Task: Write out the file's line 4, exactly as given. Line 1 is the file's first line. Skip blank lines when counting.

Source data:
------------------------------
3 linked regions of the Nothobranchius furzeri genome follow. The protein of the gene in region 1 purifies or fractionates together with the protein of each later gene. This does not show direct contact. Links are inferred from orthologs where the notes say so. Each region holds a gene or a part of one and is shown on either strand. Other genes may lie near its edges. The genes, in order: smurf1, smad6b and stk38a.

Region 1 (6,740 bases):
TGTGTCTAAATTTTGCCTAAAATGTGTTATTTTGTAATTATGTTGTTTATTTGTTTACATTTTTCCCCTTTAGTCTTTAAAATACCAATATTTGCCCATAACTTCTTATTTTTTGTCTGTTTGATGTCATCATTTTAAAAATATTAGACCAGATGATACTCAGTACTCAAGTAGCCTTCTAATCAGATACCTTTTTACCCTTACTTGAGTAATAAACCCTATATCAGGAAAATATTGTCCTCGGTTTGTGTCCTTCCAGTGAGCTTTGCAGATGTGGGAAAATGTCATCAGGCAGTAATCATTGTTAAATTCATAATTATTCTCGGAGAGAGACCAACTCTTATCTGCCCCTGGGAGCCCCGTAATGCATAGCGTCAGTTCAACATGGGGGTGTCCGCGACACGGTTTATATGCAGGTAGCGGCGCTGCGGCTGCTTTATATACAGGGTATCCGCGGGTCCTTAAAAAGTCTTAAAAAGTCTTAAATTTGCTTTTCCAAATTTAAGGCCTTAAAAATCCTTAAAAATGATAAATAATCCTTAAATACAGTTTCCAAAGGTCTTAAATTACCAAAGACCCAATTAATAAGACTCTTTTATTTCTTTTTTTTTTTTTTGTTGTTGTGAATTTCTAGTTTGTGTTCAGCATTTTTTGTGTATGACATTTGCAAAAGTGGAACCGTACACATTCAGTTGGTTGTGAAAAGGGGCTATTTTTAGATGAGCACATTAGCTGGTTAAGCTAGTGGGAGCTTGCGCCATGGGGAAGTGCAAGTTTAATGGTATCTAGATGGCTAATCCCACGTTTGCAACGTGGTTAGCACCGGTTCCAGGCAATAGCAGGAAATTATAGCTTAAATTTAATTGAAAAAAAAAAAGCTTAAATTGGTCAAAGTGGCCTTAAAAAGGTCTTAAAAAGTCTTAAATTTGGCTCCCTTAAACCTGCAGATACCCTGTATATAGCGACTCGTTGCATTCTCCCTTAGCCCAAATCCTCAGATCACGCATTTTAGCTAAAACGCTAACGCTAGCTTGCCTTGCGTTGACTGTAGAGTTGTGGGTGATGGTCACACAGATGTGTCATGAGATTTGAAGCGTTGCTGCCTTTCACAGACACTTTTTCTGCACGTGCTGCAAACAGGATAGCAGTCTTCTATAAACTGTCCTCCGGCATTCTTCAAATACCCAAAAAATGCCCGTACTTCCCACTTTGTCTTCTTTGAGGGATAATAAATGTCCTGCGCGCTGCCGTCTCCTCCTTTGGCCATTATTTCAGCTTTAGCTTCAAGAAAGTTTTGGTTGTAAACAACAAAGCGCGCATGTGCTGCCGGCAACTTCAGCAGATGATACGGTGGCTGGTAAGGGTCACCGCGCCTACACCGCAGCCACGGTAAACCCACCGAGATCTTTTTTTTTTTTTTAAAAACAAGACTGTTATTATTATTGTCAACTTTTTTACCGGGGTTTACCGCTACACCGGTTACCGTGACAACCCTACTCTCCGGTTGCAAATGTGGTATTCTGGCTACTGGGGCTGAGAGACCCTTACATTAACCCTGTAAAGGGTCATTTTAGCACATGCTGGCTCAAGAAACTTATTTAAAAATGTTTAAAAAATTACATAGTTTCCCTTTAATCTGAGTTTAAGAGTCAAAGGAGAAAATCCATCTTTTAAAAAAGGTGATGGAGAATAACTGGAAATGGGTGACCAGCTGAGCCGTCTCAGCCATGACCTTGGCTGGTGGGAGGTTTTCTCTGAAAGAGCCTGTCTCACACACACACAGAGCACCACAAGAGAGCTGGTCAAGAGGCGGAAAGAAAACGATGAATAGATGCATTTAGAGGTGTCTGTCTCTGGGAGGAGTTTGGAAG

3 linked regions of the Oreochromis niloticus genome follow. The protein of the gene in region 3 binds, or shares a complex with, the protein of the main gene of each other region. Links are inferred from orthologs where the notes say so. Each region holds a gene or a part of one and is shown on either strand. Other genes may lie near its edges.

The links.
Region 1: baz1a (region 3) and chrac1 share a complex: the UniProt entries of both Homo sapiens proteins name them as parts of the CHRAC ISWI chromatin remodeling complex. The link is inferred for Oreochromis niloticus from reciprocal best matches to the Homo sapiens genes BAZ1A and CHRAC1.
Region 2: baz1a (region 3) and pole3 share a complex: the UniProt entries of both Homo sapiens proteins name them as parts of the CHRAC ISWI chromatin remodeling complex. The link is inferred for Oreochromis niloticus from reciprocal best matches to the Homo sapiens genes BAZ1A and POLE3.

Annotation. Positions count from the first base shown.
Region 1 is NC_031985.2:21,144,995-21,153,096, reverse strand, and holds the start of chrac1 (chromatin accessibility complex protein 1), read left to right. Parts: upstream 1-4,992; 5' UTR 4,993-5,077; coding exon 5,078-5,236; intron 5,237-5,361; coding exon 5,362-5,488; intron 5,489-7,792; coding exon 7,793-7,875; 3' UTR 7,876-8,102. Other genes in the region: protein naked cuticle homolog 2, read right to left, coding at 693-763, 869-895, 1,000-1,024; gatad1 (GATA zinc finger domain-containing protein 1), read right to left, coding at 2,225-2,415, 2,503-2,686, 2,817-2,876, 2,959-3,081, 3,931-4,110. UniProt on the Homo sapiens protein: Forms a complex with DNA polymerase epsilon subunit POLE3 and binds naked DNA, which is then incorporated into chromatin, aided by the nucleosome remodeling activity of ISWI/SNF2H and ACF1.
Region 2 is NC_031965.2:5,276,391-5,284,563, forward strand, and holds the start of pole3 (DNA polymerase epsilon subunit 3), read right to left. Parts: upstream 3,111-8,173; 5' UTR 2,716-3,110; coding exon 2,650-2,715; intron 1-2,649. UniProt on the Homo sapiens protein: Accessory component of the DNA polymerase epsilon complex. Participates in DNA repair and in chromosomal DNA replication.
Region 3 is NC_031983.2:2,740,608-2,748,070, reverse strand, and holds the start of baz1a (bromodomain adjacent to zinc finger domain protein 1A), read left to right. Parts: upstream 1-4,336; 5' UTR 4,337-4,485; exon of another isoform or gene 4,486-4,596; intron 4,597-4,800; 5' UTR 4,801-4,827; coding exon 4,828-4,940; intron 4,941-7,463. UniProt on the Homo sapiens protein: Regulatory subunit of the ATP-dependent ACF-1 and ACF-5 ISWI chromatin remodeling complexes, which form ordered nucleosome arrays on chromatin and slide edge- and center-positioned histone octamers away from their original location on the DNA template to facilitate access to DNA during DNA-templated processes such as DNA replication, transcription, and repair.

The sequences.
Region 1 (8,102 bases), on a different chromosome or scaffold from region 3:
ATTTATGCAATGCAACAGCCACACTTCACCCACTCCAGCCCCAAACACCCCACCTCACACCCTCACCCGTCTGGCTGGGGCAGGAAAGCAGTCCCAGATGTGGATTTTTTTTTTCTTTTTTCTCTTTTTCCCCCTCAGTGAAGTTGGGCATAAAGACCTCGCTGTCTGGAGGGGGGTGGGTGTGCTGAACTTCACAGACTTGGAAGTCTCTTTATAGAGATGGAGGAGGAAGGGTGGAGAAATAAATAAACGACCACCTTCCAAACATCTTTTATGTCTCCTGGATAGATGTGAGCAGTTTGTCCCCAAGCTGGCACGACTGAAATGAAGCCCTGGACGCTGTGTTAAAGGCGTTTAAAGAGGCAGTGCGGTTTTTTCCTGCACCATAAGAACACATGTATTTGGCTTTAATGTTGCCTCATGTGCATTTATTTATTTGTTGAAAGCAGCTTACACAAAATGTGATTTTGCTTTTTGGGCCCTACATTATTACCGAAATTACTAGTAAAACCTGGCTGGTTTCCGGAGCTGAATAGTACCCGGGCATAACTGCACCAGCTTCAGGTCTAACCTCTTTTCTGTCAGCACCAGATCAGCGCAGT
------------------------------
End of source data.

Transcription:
3 linked regions of the Oreochromis niloticus genome follow. The protein of the gene in region 3 binds, or shares a complex with, the protein of the main gene of each other region. Links are inferred from orthologs where the notes say so. Each region holds a gene or a part of one and is shown on either strand. Other genes may lie near its edges.